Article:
Maurice Blackburn Lawyers have released further details of 7-Eleven worker abuse, revealing one Pakistani student was being paid less than 50 cents per hour.
The worker, identified only as Sohail, is estimated by the law firm to have worked 685 hours over a two month period, including weekends and week days, and been paid one lump sum of just $325.
That comes in at an hourly rate of just $0.47 per hour.
On that pay packet, the Pakistani accounting student would have had to work nearly eight hours to afford a single cup of coffee, worth $3.70. A $7 sandwich would have represented nearly 15 hours work, and a kilogram of beef mince, at $13.99, would have taken almost 30 hours to pay off.
“This indicates the scale of this horrific employee exploitation. It should not be happening in Australia, we are not a third world country,” said Maurice Blackburn Employment Principal, Giri Sivaraman.
The law firm is calling for a mandatory employment education program for international workers, to inform them of the Australian standard pay and conditions they’re entitled to, and how to complain if they’re being exploited.
“Without exception every one of our 7-Eleven clients have said they were unaware of their rights, how much they should be paid or how many hours they should work,” Sivaraman said.
“They also didn’t know who to turn to when they wanted to make a complaint. An education program could be a good start to preventing another national wage scandal the size of 7-Eleven.”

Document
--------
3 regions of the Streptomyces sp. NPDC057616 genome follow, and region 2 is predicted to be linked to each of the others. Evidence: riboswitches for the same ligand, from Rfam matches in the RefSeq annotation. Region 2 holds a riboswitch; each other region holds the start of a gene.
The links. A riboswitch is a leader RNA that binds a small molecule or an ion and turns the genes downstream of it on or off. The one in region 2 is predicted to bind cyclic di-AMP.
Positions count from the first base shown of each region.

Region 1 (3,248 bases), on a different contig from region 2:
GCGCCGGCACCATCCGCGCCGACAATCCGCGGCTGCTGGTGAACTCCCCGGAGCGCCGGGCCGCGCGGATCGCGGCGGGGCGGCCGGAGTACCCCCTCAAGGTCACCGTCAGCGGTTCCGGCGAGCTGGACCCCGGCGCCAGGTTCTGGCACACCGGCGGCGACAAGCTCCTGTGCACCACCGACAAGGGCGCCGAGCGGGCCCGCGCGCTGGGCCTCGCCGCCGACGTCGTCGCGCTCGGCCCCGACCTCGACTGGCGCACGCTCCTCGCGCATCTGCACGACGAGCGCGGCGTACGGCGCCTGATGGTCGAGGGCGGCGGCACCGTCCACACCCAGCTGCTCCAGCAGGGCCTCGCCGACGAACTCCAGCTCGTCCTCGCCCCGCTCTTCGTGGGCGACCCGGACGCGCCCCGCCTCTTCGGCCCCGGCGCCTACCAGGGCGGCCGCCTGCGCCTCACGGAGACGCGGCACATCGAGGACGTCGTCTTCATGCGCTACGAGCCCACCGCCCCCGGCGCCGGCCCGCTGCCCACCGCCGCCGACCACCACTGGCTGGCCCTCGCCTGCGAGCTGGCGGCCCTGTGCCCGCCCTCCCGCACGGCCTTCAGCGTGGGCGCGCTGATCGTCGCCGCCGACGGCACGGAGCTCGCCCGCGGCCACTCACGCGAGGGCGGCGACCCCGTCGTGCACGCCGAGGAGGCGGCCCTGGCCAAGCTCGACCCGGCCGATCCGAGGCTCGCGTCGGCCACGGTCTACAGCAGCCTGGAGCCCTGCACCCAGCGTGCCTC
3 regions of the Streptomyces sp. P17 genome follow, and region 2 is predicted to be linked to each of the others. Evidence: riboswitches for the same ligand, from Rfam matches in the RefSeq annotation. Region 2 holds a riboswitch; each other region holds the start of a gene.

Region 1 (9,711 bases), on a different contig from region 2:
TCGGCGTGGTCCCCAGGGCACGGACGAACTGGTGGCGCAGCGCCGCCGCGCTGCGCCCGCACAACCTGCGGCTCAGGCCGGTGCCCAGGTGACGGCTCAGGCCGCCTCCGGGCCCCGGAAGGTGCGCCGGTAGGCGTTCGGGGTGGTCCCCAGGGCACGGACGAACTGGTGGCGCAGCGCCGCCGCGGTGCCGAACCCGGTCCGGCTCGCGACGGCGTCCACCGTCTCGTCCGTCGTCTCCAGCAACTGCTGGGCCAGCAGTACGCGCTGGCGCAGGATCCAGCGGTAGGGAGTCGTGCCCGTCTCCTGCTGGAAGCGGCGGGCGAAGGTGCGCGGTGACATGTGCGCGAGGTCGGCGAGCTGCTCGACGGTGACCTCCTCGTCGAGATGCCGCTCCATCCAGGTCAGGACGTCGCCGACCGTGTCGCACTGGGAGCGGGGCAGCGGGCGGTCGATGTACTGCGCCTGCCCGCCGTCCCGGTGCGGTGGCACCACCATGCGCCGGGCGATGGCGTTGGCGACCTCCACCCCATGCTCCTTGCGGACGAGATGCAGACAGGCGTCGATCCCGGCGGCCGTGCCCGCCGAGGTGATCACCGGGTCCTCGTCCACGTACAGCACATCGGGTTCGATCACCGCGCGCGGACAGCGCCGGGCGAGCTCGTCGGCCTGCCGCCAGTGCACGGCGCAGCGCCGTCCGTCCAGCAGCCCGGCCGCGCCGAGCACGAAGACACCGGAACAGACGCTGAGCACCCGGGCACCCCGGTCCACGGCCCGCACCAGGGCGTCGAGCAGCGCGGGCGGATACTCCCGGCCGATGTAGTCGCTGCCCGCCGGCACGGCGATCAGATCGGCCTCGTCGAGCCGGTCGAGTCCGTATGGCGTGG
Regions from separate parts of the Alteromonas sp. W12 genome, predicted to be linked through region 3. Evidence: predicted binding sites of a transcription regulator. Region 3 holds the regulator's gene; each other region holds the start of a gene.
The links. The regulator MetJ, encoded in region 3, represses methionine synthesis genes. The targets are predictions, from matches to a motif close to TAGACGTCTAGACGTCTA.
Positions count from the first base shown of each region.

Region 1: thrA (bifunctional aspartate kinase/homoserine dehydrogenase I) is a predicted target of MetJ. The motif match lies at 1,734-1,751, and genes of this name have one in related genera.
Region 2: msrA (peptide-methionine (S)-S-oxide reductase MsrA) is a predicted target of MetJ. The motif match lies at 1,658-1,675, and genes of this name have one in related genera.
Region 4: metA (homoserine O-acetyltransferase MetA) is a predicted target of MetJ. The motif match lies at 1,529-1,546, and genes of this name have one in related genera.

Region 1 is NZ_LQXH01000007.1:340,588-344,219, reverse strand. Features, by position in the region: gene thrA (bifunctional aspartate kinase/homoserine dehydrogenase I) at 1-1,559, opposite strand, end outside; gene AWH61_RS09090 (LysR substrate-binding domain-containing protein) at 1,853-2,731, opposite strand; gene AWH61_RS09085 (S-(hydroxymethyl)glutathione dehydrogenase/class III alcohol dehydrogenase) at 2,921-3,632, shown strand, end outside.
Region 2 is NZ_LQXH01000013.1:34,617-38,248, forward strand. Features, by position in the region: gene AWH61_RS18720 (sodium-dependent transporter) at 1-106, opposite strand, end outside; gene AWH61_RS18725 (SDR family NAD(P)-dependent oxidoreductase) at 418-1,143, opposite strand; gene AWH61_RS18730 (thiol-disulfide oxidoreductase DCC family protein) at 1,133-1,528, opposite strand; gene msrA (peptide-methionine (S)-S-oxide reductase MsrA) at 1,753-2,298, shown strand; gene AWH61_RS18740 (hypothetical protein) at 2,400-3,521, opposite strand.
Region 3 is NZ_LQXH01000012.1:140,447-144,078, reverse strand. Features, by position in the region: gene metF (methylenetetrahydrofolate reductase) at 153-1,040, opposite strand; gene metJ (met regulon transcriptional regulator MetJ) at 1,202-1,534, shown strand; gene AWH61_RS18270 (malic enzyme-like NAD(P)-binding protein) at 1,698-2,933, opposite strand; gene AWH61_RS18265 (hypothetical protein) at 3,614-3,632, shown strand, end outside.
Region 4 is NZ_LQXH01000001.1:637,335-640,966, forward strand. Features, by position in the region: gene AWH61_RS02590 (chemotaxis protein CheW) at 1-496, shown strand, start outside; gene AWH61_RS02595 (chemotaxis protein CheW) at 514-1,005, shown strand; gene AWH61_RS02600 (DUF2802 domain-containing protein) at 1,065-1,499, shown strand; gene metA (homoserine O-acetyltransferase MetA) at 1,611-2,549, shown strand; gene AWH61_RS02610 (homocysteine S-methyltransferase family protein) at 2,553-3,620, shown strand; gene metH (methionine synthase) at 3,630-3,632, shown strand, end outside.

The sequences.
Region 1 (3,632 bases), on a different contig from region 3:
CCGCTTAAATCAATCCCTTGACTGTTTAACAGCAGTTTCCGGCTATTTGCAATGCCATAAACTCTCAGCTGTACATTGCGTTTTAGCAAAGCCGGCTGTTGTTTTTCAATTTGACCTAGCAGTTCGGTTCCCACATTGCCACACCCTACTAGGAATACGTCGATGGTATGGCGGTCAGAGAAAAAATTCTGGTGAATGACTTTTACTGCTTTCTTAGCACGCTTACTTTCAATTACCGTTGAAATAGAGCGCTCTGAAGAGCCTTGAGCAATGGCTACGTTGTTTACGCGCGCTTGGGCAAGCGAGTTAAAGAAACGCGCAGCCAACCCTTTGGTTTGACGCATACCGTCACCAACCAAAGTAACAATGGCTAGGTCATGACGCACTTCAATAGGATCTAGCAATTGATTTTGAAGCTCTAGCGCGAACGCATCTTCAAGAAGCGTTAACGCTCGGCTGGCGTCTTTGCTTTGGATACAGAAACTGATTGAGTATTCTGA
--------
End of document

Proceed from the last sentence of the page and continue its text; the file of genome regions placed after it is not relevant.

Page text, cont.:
Another exploited worker, Maurice Blackburn said, was IT student Pranay Alawala. He worked at three 7-Eleven stores across Brisbane, and was paid an hourly rate of between $12 and $15 at various times. Alawala also worked entire week for free, under the guise of “training”.
According to Maurice Blackburn, Alawala’s employer threatened to tell the immigration department he was in breach of his student visa after the worker complained about money that was owed to him.
These fresh allegations come as some of the money owed by 7-Eleven franchisees implicated in the franchise’s widespread rorts are being forced to pay back money they owe the workers they abused.
In August last year a joint ABC–Fairfax investigation blew the lid on the national scandal, highlighting the systematic underpayment and abuse of workers in the 7-Eleven franchise.
Earlier this month the Labor Party launched a new policy that would increase penalties for dodgy employers, ramp up protections for workers, and give the Fair Work Ombudsman more power and resources to go after exploitative companies that try to get out of paying.
“There are many overseas workers who are exploited. There are tens of thousands of workers I would contend that are working today that would be underpaid. This really is unfair all round,” said Brendan O’Connor, the Shadow Minister for Employment and Workplace Relations.
The Shop Distributive and Allied Employees’ Association (SDA) – which represents retail, fast-food and warehouse workers – said these latest revelations only scratched the surface.
“We know the exploitation is ongoing,” said the union’s National Secretary, Gerard Dwyer.
“7-Eleven workers continue to tell the SDA that the cash back scam – which involves workers being forced to withdraw and pay back part of their pay – continues, but most of these workers are too scared to come forward publicly.
“The Prime Minister cannot continue to sit back and allow this exploitation to occur on his watch. He needs to come out publicly and assure workers that they will be granted a visa amnesty if they come forward,” Dwyer said.
A Senate Inquiry looking into temporary work visas and worker rip-offs is due to report at the end of this month.
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